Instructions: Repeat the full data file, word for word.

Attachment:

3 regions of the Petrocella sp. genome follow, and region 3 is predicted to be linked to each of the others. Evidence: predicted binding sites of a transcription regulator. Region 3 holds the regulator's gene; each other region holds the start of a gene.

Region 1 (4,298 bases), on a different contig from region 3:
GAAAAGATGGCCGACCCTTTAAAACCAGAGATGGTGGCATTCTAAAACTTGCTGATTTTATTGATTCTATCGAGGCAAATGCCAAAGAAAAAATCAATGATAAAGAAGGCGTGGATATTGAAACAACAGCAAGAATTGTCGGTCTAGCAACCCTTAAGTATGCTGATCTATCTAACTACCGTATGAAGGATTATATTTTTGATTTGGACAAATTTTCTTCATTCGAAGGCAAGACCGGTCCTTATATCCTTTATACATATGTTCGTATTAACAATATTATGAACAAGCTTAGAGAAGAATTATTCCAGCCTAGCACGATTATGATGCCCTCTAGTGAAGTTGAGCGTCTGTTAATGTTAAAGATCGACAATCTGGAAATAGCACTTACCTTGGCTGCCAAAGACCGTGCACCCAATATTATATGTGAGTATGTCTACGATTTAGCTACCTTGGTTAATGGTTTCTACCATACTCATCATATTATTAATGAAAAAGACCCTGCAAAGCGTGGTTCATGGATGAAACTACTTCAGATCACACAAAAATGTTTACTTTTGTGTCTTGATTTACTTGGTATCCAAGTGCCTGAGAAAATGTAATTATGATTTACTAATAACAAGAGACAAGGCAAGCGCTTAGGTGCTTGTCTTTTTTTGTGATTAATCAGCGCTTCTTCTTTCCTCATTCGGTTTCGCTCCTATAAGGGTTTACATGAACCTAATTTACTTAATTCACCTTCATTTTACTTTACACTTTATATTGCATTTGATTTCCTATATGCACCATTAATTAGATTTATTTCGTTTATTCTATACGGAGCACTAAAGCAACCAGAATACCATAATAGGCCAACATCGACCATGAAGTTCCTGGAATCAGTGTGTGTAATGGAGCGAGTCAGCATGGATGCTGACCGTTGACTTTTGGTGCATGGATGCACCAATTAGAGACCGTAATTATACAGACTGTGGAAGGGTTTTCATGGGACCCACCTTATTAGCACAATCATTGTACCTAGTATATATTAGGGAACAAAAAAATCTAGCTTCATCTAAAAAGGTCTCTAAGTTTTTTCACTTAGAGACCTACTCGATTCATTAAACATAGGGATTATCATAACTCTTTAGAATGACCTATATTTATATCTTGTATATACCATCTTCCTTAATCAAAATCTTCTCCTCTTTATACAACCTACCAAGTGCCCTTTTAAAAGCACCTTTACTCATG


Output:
3 regions of the Petrocella sp. genome follow, and region 3 is predicted to be linked to each of the others. Evidence: predicted binding sites of a transcription regulator. Region 3 holds the regulator's gene; each other region holds the start of a gene.

Region 1 (4,298 bases), on a different contig from region 3:
GAAAAGATGGCCGACCCTTTAAAACCAGAGATGGTGGCATTCTAAAACTTGCTGATTTTATTGATTCTATCGAGGCAAATGCCAAAGAAAAAATCAATGATAAAGAAGGCGTGGATATTGAAACAACAGCAAGAATTGTCGGTCTAGCAACCCTTAAGTATGCTGATCTATCTAACTACCGTATGAAGGATTATATTTTTGATTTGGACAAATTTTCTTCATTCGAAGGCAAGACCGGTCCTTATATCCTTTATACATATGTTCGTATTAACAATATTATGAACAAGCTTAGAGAAGAATTATTCCAGCCTAGCACGATTATGATGCCCTCTAGTGAAGTTGAGCGTCTGTTAATGTTAAAGATCGACAATCTGGAAATAGCACTTACCTTGGCTGCCAAAGACCGTGCACCCAATATTATATGTGAGTATGTCTACGATTTAGCTACCTTGGTTAATGGTTTCTACCATACTCATCATATTATTAATGAAAAAGACCCTGCAAAGCGTGGTTCATGGATGAAACTACTTCAGATCACACAAAAATGTTTACTTTTGTGTCTTGATTTACTTGGTATCCAAGTGCCTGAGAAAATGTAATTATGATTTACTAATAACAAGAGACAAGGCAAGCGCTTAGGTGCTTGTCTTTTTTTGTGATTAATCAGCGCTTCTTCTTTCCTCATTCGGTTTCGCTCCTATAAGGGTTTACATGAACCTAATTTACTTAATTCACCTTCATTTTACTTTACACTTTATATTGCATTTGATTTCCTATATGCACCATTAATTAGATTTATTTCGTTTATTCTATACGGAGCACTAAAGCAACCAGAATACCATAATAGGCCAACATCGACCATGAAGTTCCTGGAATCAGTGTGTGTAATGGAGCGAGTCAGCATGGATGCTGACCGTTGACTTTTGGTGCATGGATGCACCAATTAGAGACCGTAATTATACAGACTGTGGAAGGGTTTTCATGGGACCCACCTTATTAGCACAATCATTGTACCTAGTATATATTAGGGAACAAAAAAATCTAGCTTCATCTAAAAAGGTCTCTAAGTTTTTTCACTTAGAGACCTACTCGATTCATTAAACATAGGGATTATCATAACTCTTTAGAATGACCTATATTTATATCTTGTATATACCATCTTCCTTAATCAAAATCTTCTCCTCTTTATACAACCTACCAAGTGCCCTTTTAAAAGCACCTTTACTCATG